Browser: A collection of essays for cerebral Clash fans

Brief reviews of Working for the Clampdown and All Things Consoled by Elizabeth Hay

Working for the Clampdown: The Clash, The dawn of Neoliberalism and the Political Promise of Punk
Edited by Colin Coulter
Manchester University Press, £19.99

It is strange that this collection of essays on The Clash, stars of 1970s London punk, hasn't made more noise; too weighty for punk fans, too radical for academics? If "music is the herald that foretells our future" (Jacques Atali, Noise) then the howling fury of The Clash's signature anthems White Riot, London Calling and Straight to Hell, released as "les trentes gloriouses" stalled and Margaret Thatcher ushered in the "revolution of the rich", are surely chorals for our own even more fractured times. With essays from feminist artist Caroline Coon (manager for two years, she witnessed the blood, sweat, tears and artistry it takes to get this good), our own Harry Browne, Martin James in Southampton, Alessandro Molitari in Australia and others, this collection is edited by Colin Coulter, a lecturer in Maynooth. So, did punk fail in its mission to change the world, or was the enemy stronger, more invisible, than even these heroic troubadours realised? Riveting stuff. – Rosita Sweetman

All Things Consoled: A Daughter's Memoir
By Elizabeth Hay
MacLehose Press, £16.99

This is a moving, poignant, honest and beautifully written memoir of her parents' declining years by the Canadian novelist Elizabeth Hay. She brings vividly to life her artist mother Jean, whose abiding characteristic was her extraordinary frugality, and her schoolteacher and principal father Gordon, a strict disciplinarian with a violent temper. Although there are many flashbacks, most of the book focuses on their last few years and does not flinch from the indignities of old age. What is striking is how Hay honestly faces their all-too-human shortcomings and failings as parents and her own as their daughter. By doing so, she emerges with a more nuanced and deeper understanding of both herself and them, finding a delightful humour in much of what they said and did, even in decline. – Brian Maye


Resist: Stories of Uprising
Edited by Ra Page
Comma Press, £14.99

What a clever idea for a book. Pick 20 instances of resistance in British history, get a creative writer to produce a story about each, and then have a scholar or activist give a non-fiction take on the same event. It works admirably. The events range from the Celtic leader Boudica's uprising to the Grenfell Tower tragedy. (Curiously, there's nothing from the Middle Ages – was it particularly quiescent?) It seems invidious to pick out individual pieces among many that are so good, but Lucy Caldwell's insight into the Victorian Caroline Norton's life is particularly striking. Norton's violent husband deprived her of access to their children and her prolonged campaign of pamphlets, novels, newspaper articles and letters led to much better – though still not equal – rights for women. – Brian Maye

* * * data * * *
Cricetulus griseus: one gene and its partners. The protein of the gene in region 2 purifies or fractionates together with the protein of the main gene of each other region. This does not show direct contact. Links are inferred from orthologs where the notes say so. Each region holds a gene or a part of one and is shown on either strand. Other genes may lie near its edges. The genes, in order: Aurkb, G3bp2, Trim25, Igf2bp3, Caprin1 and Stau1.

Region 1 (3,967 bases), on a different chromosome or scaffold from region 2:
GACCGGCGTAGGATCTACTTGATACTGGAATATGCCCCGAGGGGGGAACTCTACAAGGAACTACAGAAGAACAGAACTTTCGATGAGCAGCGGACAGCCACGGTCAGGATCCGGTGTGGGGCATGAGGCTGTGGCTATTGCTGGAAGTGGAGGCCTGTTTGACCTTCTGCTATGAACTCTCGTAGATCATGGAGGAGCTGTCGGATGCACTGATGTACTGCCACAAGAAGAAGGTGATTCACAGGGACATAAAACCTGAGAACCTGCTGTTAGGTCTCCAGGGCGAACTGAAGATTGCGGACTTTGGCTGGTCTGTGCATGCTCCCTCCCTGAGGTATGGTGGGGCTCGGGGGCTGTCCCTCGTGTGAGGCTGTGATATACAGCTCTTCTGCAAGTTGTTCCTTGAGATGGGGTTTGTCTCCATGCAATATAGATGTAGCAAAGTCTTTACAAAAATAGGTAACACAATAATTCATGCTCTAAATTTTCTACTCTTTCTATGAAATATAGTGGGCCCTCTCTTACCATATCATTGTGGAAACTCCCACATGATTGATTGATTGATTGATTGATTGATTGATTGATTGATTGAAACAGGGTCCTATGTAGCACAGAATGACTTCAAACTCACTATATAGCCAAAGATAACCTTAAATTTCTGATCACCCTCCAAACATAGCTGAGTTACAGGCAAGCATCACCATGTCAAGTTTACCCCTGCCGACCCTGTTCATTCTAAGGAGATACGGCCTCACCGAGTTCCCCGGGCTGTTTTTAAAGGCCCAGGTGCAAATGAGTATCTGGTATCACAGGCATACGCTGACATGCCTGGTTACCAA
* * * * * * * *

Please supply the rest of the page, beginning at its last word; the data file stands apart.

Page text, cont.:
Square Haunting
Francesca Wade
Faber & Faber, £20

Artists struggle, wherever the starting point. Being a mid-20th century artist and a woman? We should capitalise the “s” after reading this.

Wade’s enjoyable book on five remarkable characters, and one square in London that linked them, is admirably researched, documenting the lives of HD (poet), Dorothy L Sayers (crime writer), Jane Ellen Harrison (classicist), Eileen Power (historian) and – the only figure I knew – Virginia Woolf.

Wade's flowing style keeps the pages turning; the subject is catnip for lovers of literary biography. Belly laughs are here, too, with some figures parodic ideas of the Bloomsbury set: "Living in Chelsea on a diet of baked beans and cheese, he was working on an orchestral score and a study of the relationship between Nietzsche and Wagner." – NJ McGarrigle

Wicked City: The Many Cultures of Marseille
By Nicholas Hewitt
C Hurst & Co, £20

Lurking south of France's landlocked capital, Marseille parades as a port cargoed with promise, its eyes locked on the horizon. Psycho-geographically pointing away from Paris, it is weighed with lazy labels: crime-infested, North African, Mediterranean. Nicholas Hewitt, who died in 2019, brings anecdotal, kaleidoscopic and loving insight to the city that spawned the French national anthem. The 32-day voyage in 1826 of a ship from Alexandria to Marseille bearing a giraffe was faster than that giraffe's journey to Paris. The proximity of Marseille to the "rest of the world" is duly underlined. Traced through historical snapshots and representations such as the inspirational Count of Monte Cristo, Hewitt's is a deep tribute to a city passing the test of greatness: it lives in the imagination of people who have not been there. – John Fleming